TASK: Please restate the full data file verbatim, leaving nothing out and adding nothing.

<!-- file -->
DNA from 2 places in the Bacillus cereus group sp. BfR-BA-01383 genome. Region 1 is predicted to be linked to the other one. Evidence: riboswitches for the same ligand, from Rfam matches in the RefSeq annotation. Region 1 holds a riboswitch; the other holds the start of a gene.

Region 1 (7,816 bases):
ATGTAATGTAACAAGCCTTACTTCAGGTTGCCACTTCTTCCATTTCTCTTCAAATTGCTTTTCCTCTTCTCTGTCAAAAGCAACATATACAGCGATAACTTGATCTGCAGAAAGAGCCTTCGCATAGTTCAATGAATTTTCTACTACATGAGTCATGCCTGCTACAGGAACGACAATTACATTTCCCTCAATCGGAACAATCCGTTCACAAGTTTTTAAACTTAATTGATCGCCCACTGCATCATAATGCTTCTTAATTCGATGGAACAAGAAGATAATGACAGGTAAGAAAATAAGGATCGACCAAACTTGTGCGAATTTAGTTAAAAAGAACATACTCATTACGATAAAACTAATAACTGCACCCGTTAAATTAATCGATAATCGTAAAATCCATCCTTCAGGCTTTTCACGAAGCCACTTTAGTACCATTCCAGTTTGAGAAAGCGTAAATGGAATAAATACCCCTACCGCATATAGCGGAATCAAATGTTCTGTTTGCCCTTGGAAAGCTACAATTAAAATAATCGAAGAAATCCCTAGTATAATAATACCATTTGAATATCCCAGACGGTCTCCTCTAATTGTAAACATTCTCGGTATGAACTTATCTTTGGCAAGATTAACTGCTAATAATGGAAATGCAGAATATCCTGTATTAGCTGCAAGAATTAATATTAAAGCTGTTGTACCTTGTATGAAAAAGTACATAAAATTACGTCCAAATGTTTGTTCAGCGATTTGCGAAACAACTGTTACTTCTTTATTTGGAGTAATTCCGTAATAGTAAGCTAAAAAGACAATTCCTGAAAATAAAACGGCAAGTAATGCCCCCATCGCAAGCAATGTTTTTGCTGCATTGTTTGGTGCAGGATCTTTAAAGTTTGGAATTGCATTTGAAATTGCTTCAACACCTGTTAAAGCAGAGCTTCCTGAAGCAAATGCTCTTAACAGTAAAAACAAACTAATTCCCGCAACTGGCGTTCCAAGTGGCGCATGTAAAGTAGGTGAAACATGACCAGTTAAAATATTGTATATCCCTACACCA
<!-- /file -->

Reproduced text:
DNA from 2 places in the Bacillus cereus group sp. BfR-BA-01383 genome. Region 1 is predicted to be linked to the other one. Evidence: riboswitches for the same ligand, from Rfam matches in the RefSeq annotation. Region 1 holds a riboswitch; the other holds the start of a gene.

Region 1 (7,816 bases):
ATGTAATGTAACAAGCCTTACTTCAGGTTGCCACTTCTTCCATTTCTCTTCAAATTGCTTTTCCTCTTCTCTGTCAAAAGCAACATATACAGCGATAACTTGATCTGCAGAAAGAGCCTTCGCATAGTTCAATGAATTTTCTACTACATGAGTCATGCCTGCTACAGGAACGACAATTACATTTCCCTCAATCGGAACAATCCGTTCACAAGTTTTTAAACTTAATTGATCGCCCACTGCATCATAATGCTTCTTAATTCGATGGAACAAGAAGATAATGACAGGTAAGAAAATAAGGATCGACCAAACTTGTGCGAATTTAGTTAAAAAGAACATACTCATTACGATAAAACTAATAACTGCACCCGTTAAATTAATCGATAATCGTAAAATCCATCCTTCAGGCTTTTCACGAAGCCACTTTAGTACCATTCCAGTTTGAGAAAGCGTAAATGGAATAAATACCCCTACCGCATATAGCGGAATCAAATGTTCTGTTTGCCCTTGGAAAGCTACAATTAAAATAATCGAAGAAATCCCTAGTATAATAATACCATTTGAATATCCCAGACGGTCTCCTCTAATTGTAAACATTCTCGGTATGAACTTATCTTTGGCAAGATTAACTGCTAATAATGGAAATGCAGAATATCCTGTATTAGCTGCAAGAATTAATATTAAAGCTGTTGTACCTTGTATGAAAAAGTACATAAAATTACGTCCAAATGTTTGTTCAGCGATTTGCGAAACAACTGTTACTTCTTTATTTGGAGTAATTCCGTAATAGTAAGCTAAAAAGACAATTCCTGAAAATAAAACGGCAAGTAATGCCCCCATCGCAAGCAATGTTTTTGCTGCATTGTTTGGTGCAGGATCTTTAAAGTTTGGAATTGCATTTGAAATTGCTTCAACACCTGTTAAAGCAGAGCTTCCTGAAGCAAATGCTCTTAACAGTAAAAACAAACTAATTCCCGCAACTGGCGTTCCAAGTGGCGCATGTAAAGTAGGTGAAACATGACCAGTTAAAATATTGTATATCCCTACACCA